The designer behind Skoda’s cult favourite has sprinkled some outdoorsy magic on his latest project
The Skoda Vision 7S represents several things all in one go: an all-new halo SUV that’ll top the company’s whole range, the first concept to wear the Czech firm’s freshly rebranded logo, and the first instalment of a whole new design language.
It’s also the most rugged Skoda we’ve seen since the mighty Yeti, a firm favourite in the TopGear.com office and perhaps the most likeable crossover of them all. So perhaps it’s no surprise to learn that Karl Neuhold – the exterior designer responsible for the Vision 7S – worked on both projects.
“When I came to Skoda I started with the Yeti,” he tells us. “My predecessors did the show car and I worked on making it into a production car using the Mk5 Golf platform.
“The Yeti was placed over Octavia on the pricelist, so I wanted a richer look to it than the show car. I wanted to soften the design. I think the end result looked quite okay! The Golf platform meant it had small wheels. But I wanted to make it livelier. So I opened up the wheel arches a bit to lift this car off the road. It wasn’t easy to get its short overhangs but we managed it quite well, and it was surprising how good it proved on rough terrain.”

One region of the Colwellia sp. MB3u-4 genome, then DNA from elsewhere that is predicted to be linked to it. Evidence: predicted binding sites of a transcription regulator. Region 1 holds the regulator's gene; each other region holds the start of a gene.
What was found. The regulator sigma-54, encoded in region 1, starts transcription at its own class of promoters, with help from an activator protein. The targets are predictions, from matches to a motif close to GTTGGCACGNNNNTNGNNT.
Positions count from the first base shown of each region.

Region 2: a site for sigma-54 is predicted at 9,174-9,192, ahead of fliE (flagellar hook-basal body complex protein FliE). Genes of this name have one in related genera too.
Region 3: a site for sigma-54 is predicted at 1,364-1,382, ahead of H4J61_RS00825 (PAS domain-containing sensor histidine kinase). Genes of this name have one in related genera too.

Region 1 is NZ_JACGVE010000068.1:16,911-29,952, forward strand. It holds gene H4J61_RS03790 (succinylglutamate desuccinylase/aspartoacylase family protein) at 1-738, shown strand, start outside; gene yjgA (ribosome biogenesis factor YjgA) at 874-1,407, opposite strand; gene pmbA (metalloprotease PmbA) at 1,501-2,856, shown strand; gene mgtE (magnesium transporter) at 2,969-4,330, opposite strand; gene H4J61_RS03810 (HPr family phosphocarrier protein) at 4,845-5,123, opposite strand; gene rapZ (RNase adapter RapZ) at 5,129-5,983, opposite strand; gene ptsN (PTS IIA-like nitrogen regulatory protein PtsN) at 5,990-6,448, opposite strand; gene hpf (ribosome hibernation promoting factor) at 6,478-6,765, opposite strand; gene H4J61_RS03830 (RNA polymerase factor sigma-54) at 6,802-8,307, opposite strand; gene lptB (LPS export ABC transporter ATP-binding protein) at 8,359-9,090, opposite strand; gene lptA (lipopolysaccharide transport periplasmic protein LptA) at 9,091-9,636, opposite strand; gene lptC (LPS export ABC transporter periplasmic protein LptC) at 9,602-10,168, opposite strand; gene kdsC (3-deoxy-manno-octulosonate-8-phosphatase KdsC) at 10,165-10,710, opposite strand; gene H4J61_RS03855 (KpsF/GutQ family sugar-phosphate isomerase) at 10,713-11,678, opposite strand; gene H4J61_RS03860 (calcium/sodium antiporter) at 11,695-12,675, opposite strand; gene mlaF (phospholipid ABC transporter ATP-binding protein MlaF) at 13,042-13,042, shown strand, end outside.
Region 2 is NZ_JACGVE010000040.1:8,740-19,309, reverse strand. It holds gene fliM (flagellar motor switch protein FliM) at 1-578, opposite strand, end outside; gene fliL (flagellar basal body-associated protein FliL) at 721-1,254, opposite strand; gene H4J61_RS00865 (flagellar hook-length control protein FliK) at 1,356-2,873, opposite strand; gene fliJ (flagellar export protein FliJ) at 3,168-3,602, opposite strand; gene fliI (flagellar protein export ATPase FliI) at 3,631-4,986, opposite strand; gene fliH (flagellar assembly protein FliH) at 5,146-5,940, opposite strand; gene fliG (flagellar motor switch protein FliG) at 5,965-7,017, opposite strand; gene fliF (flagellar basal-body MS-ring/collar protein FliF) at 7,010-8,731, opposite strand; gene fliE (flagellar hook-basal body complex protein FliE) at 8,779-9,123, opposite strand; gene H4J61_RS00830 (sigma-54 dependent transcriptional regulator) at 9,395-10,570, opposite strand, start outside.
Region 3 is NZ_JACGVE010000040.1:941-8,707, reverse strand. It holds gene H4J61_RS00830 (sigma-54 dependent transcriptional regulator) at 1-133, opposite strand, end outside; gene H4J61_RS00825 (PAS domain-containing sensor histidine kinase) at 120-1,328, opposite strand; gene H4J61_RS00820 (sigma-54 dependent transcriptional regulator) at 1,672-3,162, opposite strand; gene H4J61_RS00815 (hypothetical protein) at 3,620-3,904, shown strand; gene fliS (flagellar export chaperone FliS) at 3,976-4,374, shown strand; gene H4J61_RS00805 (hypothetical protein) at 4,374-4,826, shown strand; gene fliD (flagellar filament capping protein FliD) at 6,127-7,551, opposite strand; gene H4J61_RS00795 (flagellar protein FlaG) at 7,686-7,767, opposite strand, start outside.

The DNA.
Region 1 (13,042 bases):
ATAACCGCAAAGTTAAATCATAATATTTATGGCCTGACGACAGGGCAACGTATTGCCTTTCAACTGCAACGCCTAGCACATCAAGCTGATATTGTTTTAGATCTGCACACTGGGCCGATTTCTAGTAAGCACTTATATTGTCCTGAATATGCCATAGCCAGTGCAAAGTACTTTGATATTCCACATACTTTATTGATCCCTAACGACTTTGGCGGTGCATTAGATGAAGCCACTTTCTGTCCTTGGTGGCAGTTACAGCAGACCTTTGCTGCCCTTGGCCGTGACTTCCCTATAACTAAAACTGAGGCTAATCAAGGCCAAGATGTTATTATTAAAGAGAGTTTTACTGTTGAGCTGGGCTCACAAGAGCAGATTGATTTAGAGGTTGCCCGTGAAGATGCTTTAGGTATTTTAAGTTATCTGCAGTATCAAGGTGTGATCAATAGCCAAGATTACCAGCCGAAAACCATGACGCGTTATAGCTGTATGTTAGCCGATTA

But that doesn’t mean abundant Yeti influences here, however pert his latest SUV’s overhangs are. “The past is the past,” says Neuhold. “We have a young team coming through with fresh and surprising ideas.
“We decided to look at design features that are built into electronic devices. We played with graphics like you see on a smartphone. So the light clusters are a black panel until the lights come on, inspired by when you bring your phone screen to life. It’s a great design feature but it also works for safety – it makes it obvious when the car is functional. Light is the new chrome, I’d say.”
This is also the first Skoda to wear matt paint, which alongside the rugged cladding – made of recycled tyres and a visual nod back to earlier Yetis, intentional or otherwise – is there to give the car an active aesthetic.
“It’s purposely a more outdoor look. Everyone wears trainers now; if you’d worn them at an opera house a decade ago people would ask ‘why are you wearing these shoes?’. But now it’s normal to wear trainers all the time, and that’s what this car represents.”